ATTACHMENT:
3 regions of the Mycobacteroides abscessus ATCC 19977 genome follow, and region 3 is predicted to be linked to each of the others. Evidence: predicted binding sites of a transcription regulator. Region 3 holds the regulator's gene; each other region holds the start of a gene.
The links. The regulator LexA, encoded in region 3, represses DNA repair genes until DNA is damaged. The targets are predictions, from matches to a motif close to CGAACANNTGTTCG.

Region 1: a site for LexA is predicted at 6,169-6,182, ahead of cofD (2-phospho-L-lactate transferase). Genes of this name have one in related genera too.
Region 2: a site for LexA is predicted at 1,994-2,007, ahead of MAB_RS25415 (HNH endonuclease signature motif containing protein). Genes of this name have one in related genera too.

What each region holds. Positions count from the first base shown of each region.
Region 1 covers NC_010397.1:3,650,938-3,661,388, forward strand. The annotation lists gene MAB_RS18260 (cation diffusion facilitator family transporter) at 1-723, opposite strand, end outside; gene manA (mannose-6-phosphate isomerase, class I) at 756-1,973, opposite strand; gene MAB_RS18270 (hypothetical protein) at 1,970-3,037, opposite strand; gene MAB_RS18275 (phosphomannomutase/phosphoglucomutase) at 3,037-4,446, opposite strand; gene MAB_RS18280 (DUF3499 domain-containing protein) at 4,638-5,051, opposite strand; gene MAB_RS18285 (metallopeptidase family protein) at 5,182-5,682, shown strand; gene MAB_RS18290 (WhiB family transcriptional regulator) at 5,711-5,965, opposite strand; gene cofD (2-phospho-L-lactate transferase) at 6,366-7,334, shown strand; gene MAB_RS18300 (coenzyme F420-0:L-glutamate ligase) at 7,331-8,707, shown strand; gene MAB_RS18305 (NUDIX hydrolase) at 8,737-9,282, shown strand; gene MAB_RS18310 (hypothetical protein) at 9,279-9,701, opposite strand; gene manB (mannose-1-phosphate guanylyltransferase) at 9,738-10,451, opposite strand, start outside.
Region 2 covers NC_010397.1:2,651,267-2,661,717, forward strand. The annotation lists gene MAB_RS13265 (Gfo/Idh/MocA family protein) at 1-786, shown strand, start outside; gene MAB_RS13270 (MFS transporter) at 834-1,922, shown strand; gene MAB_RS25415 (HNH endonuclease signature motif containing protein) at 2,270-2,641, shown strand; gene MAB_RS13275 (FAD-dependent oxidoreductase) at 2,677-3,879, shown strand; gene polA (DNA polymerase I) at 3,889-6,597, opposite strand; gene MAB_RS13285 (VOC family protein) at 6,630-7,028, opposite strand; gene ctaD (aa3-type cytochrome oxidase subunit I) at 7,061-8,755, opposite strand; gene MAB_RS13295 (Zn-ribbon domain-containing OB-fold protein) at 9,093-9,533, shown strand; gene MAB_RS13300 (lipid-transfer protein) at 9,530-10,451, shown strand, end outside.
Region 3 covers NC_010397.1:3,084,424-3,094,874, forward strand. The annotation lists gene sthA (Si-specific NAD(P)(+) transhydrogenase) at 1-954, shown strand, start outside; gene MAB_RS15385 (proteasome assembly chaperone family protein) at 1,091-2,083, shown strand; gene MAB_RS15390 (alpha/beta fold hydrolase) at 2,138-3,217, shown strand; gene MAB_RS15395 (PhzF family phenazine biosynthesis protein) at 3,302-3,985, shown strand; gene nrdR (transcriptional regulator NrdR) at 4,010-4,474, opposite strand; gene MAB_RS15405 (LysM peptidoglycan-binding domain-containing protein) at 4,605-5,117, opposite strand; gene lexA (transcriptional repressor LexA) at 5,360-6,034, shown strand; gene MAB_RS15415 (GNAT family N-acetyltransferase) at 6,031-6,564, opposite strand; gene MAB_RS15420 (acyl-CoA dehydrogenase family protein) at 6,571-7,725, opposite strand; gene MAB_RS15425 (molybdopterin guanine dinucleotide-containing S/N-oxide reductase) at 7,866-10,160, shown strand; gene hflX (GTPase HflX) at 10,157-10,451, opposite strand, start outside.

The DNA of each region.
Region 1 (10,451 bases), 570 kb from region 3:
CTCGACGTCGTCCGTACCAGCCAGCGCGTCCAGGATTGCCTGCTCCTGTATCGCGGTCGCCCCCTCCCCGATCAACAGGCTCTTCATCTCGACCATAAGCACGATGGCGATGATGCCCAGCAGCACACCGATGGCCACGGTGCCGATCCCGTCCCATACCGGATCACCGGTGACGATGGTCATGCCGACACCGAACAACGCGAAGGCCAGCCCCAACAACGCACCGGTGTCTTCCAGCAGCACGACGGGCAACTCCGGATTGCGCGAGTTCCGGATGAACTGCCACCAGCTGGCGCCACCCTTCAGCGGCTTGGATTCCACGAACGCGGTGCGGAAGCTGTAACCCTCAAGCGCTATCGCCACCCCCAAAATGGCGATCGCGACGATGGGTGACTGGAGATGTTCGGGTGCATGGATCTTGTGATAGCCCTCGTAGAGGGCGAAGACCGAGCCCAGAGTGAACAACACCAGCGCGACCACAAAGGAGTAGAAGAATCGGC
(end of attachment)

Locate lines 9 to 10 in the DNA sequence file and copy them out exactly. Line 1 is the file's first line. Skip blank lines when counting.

The DNA of each region.
Region 1 (10,451 bases), 570 kb from region 3: